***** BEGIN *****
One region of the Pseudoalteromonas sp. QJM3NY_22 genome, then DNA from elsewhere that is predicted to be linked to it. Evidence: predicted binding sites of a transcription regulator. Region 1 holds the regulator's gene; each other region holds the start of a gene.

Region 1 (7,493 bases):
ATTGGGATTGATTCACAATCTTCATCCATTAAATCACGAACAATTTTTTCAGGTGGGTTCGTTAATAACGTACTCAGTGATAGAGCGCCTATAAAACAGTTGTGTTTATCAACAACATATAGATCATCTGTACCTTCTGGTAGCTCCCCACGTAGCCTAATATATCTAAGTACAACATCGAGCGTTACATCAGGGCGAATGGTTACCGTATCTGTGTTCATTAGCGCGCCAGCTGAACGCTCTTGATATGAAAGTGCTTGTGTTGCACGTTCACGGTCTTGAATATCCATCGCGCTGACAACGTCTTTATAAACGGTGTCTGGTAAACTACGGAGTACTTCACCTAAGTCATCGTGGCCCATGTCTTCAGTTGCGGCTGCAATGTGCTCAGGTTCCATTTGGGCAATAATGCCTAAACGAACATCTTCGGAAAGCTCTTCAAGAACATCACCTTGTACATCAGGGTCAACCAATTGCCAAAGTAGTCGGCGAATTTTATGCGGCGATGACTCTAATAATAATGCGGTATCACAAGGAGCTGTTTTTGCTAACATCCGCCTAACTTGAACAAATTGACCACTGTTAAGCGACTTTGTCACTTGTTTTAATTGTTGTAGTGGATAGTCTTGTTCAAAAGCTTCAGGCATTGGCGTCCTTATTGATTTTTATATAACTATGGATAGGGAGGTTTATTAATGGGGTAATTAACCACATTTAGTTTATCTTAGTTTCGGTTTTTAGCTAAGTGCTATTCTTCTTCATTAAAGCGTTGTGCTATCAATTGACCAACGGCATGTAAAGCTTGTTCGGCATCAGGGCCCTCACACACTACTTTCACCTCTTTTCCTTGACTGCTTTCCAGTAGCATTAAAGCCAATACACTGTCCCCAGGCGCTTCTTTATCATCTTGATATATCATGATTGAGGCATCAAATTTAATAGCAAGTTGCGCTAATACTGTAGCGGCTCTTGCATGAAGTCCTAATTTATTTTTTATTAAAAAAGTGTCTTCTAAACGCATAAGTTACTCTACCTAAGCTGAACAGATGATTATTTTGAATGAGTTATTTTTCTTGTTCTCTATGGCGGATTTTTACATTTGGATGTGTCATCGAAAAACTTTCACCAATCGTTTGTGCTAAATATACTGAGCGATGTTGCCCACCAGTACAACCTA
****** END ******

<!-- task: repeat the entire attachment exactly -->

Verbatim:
One region of the Pseudoalteromonas sp. QJM3NY_22 genome, then DNA from elsewhere that is predicted to be linked to it. Evidence: predicted binding sites of a transcription regulator. Region 1 holds the regulator's gene; each other region holds the start of a gene.

Region 1 (7,493 bases):
ATTGGGATTGATTCACAATCTTCATCCATTAAATCACGAACAATTTTTTCAGGTGGGTTCGTTAATAACGTACTCAGTGATAGAGCGCCTATAAAACAGTTGTGTTTATCAACAACATATAGATCATCTGTACCTTCTGGTAGCTCCCCACGTAGCCTAATATATCTAAGTACAACATCGAGCGTTACATCAGGGCGAATGGTTACCGTATCTGTGTTCATTAGCGCGCCAGCTGAACGCTCTTGATATGAAAGTGCTTGTGTTGCACGTTCACGGTCTTGAATATCCATCGCGCTGACAACGTCTTTATAAACGGTGTCTGGTAAACTACGGAGTACTTCACCTAAGTCATCGTGGCCCATGTCTTCAGTTGCGGCTGCAATGTGCTCAGGTTCCATTTGGGCAATAATGCCTAAACGAACATCTTCGGAAAGCTCTTCAAGAACATCACCTTGTACATCAGGGTCAACCAATTGCCAAAGTAGTCGGCGAATTTTATGCGGCGATGACTCTAATAATAATGCGGTATCACAAGGAGCTGTTTTTGCTAACATCCGCCTAACTTGAACAAATTGACCACTGTTAAGCGACTTTGTCACTTGTTTTAATTGTTGTAGTGGATAGTCTTGTTCAAAAGCTTCAGGCATTGGCGTCCTTATTGATTTTTATATAACTATGGATAGGGAGGTTTATTAATGGGGTAATTAACCACATTTAGTTTATCTTAGTTTCGGTTTTTAGCTAAGTGCTATTCTTCTTCATTAAAGCGTTGTGCTATCAATTGACCAACGGCATGTAAAGCTTGTTCGGCATCAGGGCCCTCACACACTACTTTCACCTCTTTTCCTTGACTGCTTTCCAGTAGCATTAAAGCCAATACACTGTCCCCAGGCGCTTCTTTATCATCTTGATATATCATGATTGAGGCATCAAATTTAATAGCAAGTTGCGCTAATACTGTAGCGGCTCTTGCATGAAGTCCTAATTTATTTTTTATTAAAAAAGTGTCTTCTAAACGCATAAGTTACTCTACCTAAGCTGAACAGATGATTATTTTGAATGAGTTATTTTTCTTGTTCTCTATGGCGGATTTTTACATTTGGATGTGTCATCGAAAAACTTTCACCAATCGTTTGTGCTAAATATACTGAGCGATGTTGCCCACCAGTACAACCTA